Notre Dame: buyer’s or seller’s market?

I don’t think this comes as particularly shocking news:

A source familiar with the school’s thinking told Sports Illustrated that “independence remains the preference and the leader in the clubhouse.” It will take a lot to move Notre Dame off its cherished identity, but the instability of the entire landscape remains a concern, and could further affect the Irish outlook.

I’m sure it would.  The problem for ND is that instability is the name of the game right now in college football.  Take these two examples, for instance.

Two areas to monitor: the fates of both the College Football Playoff and the Atlantic Coast Conference. If one or both collapse, Notre Dame could be compelled into the Big Ten. Per its current contract, the playoff ceases to exist in January 2026. There is no guarantee another iteration of it will take its place, at any size. “The vast majority of the writing assumes a playoff, and that it’s going to get bigger,” says the industry source. “I’m not sure about that assumption.”

The idea of the CFP ceasing to exist when its current contract expires would have been a laughable concept a year ago, but now, who the hell knows?  If it did collapse under the weight of the current state of realignment affairs, that seems like pretty good news for the Irish and their desire to remain independent.  Maintaining the four-team status quo seems even better, though.

Ironically, Notre Dame’s best ally in the cause of independence would appear to be Greg Sankey.  Make no mistake, Sankey would love for ND to join his conference.  Almost as good a win for the SEC, though, would be keeping them out of the Big Ten, whether through the ACC maintaining its viability or postseason circumstances allowing the Irish to maintain their cherished independence.

Along those lines, Sankey’s already got credibility with Jack Swarbrick, ND’s athletic director.  The two were the main drivers, along with now departed Big 12 head Bob Bowlsby, for the 12-team CFP proposal that was vetoed by the other three P5 commissioners.  A 12-team CFP is probably the most attractive option of all to the Notre Dame athletics brain trust.

But here’s the thing:  the Big Ten’s Kevin Warren knows that.  And he’s already on record as having shot down the 12-team playoff, so he’s got a certain credibility of his own in play.  (Admittedly, that only goes so far.)  The question you have to ask him is pretty simple — how long do you take no for an answer?  I think that depends on what he sees as an end game.  If it’s about maintaining the current CFP framework, then he can pretty much wait forever on Notre Dame (which he just might have to do).  But what if he’s already leaning into the super league concept of a Big Ten/SEC-controlled playoff?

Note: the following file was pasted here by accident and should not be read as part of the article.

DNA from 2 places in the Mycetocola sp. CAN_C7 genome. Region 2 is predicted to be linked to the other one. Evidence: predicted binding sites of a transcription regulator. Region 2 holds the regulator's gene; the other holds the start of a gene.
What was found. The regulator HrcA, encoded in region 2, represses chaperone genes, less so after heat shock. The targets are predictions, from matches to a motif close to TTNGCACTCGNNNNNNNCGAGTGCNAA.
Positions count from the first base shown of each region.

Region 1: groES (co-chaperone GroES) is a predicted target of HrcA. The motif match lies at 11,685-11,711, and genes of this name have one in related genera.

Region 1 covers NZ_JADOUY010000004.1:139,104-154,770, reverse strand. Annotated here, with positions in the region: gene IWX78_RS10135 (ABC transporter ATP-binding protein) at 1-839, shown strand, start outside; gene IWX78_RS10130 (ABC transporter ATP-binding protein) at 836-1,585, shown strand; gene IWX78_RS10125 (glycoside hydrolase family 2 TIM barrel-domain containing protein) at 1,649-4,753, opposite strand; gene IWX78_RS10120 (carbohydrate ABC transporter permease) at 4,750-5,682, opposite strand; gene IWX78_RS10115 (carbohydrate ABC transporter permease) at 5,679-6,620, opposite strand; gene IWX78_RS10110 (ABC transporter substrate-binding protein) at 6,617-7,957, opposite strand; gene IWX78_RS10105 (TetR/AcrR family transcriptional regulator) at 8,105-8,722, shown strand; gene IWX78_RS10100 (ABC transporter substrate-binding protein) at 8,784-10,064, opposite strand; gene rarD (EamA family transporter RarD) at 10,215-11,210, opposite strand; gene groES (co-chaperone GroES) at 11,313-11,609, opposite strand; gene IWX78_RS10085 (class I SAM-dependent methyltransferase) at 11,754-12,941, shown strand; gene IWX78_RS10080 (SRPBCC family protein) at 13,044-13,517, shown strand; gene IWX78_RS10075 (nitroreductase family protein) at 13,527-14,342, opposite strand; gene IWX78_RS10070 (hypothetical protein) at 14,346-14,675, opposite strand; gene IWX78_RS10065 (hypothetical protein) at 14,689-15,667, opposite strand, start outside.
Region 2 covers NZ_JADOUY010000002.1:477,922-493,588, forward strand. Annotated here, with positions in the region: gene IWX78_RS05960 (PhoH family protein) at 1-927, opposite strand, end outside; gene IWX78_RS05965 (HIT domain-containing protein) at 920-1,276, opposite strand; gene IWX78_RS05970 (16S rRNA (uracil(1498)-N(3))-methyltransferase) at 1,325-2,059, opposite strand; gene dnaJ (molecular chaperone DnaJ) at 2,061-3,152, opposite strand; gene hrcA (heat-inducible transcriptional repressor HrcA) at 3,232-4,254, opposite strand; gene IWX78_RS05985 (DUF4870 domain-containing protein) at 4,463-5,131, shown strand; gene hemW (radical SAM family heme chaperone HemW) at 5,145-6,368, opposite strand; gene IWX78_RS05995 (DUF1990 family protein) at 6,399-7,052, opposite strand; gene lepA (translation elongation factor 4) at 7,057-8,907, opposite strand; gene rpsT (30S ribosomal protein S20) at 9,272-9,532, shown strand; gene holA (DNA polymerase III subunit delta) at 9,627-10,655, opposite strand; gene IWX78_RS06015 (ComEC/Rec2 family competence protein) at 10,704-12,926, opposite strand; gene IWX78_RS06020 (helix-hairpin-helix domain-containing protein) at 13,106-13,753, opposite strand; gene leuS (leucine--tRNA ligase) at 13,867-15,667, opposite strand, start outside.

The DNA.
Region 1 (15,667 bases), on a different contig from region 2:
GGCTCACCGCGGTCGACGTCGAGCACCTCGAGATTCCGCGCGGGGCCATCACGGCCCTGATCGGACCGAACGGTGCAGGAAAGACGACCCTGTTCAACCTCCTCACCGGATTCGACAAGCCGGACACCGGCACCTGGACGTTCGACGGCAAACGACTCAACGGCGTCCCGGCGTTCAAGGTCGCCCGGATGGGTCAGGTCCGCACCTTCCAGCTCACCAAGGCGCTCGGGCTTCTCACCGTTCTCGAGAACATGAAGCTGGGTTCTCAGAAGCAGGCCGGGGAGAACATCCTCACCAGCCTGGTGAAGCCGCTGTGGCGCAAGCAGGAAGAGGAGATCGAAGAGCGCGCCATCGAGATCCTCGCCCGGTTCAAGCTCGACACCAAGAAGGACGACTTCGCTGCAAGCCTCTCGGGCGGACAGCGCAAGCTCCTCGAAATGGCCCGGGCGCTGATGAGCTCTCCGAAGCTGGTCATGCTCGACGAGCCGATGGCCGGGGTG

That’s where it gets interesting, at least to me.  Facing that situation, Notre Dame can’t hold out forever, of course, but it might hold out long enough to force the Big Ten’s hand with regard to where the next round of expansion goes.  Warren’s problem with that scenario is that he’s not the only likely bidder for ND’s entry.  That’s going to be especially awkward if the ACC is busted up and a bunch of schools from that conference shop for a new landing place.

There are lots of games left to play, in other words.  But the Irish don’t strike me as being in a desperate position — not yet, anyway.

45 Comments

Filed under Notre Dame's Faint Echoes

45 responses to “Notre Dame: buyer’s or seller’s market?

  1. Salty Dawg

    Shit or get off the pot, ND. Chose a conference.

    Liked by 1 person

    • PTC DAWG

      Why? They are doing fine without one, IMHO.

      Like

      • Down Island Way

        Will never let that saturday evening DAWG crowd at touch down Jesus leave mine eyes, mine ears nor my Bulldog heart…GO DAWGS!

        Like

      • archiecreek

        PTC,
        They were doing fine until the COVID hit, then they had to scramble and beg the ACC to let them in the conference to be able to schedule games. If I was in charge of the ACC, I’d of told them, fine if you agree to come into our conference for a minimum of five years, if not,
        pound sand and take a year off.
        Didn’t happen though,
        the ACC caved.